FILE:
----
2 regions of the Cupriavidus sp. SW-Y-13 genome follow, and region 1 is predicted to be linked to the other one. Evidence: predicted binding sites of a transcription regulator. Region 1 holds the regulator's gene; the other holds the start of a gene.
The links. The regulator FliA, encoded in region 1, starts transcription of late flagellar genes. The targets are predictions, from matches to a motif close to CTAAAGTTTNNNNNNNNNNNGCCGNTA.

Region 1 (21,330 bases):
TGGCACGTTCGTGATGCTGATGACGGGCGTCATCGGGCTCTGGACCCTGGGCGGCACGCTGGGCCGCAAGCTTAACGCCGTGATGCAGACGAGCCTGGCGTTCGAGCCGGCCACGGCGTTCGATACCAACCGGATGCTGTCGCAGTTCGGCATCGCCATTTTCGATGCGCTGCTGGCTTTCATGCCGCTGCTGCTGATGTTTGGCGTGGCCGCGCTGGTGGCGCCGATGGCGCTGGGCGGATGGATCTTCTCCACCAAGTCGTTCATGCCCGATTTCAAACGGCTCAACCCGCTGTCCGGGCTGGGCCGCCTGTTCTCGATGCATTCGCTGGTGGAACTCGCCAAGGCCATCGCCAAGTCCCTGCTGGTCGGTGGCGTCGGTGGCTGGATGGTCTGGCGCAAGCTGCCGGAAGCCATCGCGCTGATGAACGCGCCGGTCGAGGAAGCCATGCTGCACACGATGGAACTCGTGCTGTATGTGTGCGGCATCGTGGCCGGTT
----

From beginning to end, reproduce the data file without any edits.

2 regions of the Cupriavidus sp. SW-Y-13 genome follow, and region 1 is predicted to be linked to the other one. Evidence: predicted binding sites of a transcription regulator. Region 1 holds the regulator's gene; the other holds the start of a gene.
The links. The regulator FliA, encoded in region 1, starts transcription of late flagellar genes. The targets are predictions, from matches to a motif close to CTAAAGTTTNNNNNNNNNNNGCCGNTA.

Region 1 (21,330 bases):
TGGCACGTTCGTGATGCTGATGACGGGCGTCATCGGGCTCTGGACCCTGGGCGGCACGCTGGGCCGCAAGCTTAACGCCGTGATGCAGACGAGCCTGGCGTTCGAGCCGGCCACGGCGTTCGATACCAACCGGATGCTGTCGCAGTTCGGCATCGCCATTTTCGATGCGCTGCTGGCTTTCATGCCGCTGCTGCTGATGTTTGGCGTGGCCGCGCTGGTGGCGCCGATGGCGCTGGGCGGATGGATCTTCTCCACCAAGTCGTTCATGCCCGATTTCAAACGGCTCAACCCGCTGTCCGGGCTGGGCCGCCTGTTCTCGATGCATTCGCTGGTGGAACTCGCCAAGGCCATCGCCAAGTCCCTGCTGGTCGGTGGCGTCGGTGGCTGGATGGTCTGGCGCAAGCTGCCGGAAGCCATCGCGCTGATGAACGCGCCGGTCGAGGAAGCCATGCTGCACACGATGGAACTCGTGCTGTATGTGTGCGGCATCGTGGCCGGTT